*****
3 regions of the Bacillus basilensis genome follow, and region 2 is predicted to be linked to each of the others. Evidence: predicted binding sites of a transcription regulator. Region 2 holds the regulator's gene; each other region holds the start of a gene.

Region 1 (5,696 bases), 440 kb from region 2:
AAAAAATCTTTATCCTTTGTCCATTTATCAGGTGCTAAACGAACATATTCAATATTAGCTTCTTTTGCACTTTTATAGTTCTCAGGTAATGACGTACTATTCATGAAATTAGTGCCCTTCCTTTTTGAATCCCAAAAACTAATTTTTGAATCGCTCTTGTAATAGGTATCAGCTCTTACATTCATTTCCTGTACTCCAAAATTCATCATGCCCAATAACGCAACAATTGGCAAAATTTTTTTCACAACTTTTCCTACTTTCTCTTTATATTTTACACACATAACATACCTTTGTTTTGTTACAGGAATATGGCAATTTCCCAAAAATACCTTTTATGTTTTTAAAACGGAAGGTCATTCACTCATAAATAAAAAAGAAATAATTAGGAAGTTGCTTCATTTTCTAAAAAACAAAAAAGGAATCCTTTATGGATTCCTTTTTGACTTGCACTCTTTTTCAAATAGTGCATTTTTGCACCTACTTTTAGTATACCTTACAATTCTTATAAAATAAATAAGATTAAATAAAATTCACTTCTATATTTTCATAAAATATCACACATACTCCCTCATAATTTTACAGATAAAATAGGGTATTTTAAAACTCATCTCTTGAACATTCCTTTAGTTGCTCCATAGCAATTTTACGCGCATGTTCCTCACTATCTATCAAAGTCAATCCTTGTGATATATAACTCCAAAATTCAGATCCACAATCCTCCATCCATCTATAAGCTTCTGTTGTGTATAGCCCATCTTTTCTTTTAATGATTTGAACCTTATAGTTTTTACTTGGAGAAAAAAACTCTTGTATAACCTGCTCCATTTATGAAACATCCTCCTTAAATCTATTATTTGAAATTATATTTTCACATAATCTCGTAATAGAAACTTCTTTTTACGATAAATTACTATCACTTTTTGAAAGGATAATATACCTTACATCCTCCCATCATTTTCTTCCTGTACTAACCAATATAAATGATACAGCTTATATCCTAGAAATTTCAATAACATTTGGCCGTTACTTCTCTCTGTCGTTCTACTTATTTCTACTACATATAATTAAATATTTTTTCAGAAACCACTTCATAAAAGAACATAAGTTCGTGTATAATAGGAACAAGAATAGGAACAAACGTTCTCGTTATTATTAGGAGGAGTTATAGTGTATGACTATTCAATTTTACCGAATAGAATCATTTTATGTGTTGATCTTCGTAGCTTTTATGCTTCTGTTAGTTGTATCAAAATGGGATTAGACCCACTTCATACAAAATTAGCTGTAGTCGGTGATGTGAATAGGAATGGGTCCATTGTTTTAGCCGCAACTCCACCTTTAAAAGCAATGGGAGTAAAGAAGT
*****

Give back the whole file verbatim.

3 regions of the Bacillus basilensis genome follow, and region 2 is predicted to be linked to each of the others. Evidence: predicted binding sites of a transcription regulator. Region 2 holds the regulator's gene; each other region holds the start of a gene.

Region 1 (5,696 bases), 440 kb from region 2:
AAAAAATCTTTATCCTTTGTCCATTTATCAGGTGCTAAACGAACATATTCAATATTAGCTTCTTTTGCACTTTTATAGTTCTCAGGTAATGACGTACTATTCATGAAATTAGTGCCCTTCCTTTTTGAATCCCAAAAACTAATTTTTGAATCGCTCTTGTAATAGGTATCAGCTCTTACATTCATTTCCTGTACTCCAAAATTCATCATGCCCAATAACGCAACAATTGGCAAAATTTTTTTCACAACTTTTCCTACTTTCTCTTTATATTTTACACACATAACATACCTTTGTTTTGTTACAGGAATATGGCAATTTCCCAAAAATACCTTTTATGTTTTTAAAACGGAAGGTCATTCACTCATAAATAAAAAAGAAATAATTAGGAAGTTGCTTCATTTTCTAAAAAACAAAAAAGGAATCCTTTATGGATTCCTTTTTGACTTGCACTCTTTTTCAAATAGTGCATTTTTGCACCTACTTTTAGTATACCTTACAATTCTTATAAAATAAATAAGATTAAATAAAATTCACTTCTATATTTTCATAAAATATCACACATACTCCCTCATAATTTTACAGATAAAATAGGGTATTTTAAAACTCATCTCTTGAACATTCCTTTAGTTGCTCCATAGCAATTTTACGCGCATGTTCCTCACTATCTATCAAAGTCAATCCTTGTGATATATAACTCCAAAATTCAGATCCACAATCCTCCATCCATCTATAAGCTTCTGTTGTGTATAGCCCATCTTTTCTTTTAATGATTTGAACCTTATAGTTTTTACTTGGAGAAAAAAACTCTTGTATAACCTGCTCCATTTATGAAACATCCTCCTTAAATCTATTATTTGAAATTATATTTTCACATAATCTCGTAATAGAAACTTCTTTTTACGATAAATTACTATCACTTTTTGAAAGGATAATATACCTTACATCCTCCCATCATTTTCTTCCTGTACTAACCAATATAAATGATACAGCTTATATCCTAGAAATTTCAATAACATTTGGCCGTTACTTCTCTCTGTCGTTCTACTTATTTCTACTACATATAATTAAATATTTTTTCAGAAACCACTTCATAAAAGAACATAAGTTCGTGTATAATAGGAACAAGAATAGGAACAAACGTTCTCGTTATTATTAGGAGGAGTTATAGTGTATGACTATTCAATTTTACCGAATAGAATCATTTTATGTGTTGATCTTCGTAGCTTTTATGCTTCTGTTAGTTGTATCAAAATGGGATTAGACCCACTTCATACAAAATTAGCTGTAGTCGGTGATGTGAATAGGAATGGGTCCATTGTTTTAGCCGCAACTCCACCTTTAAAAGCAATGGGAGTAAAGAAGT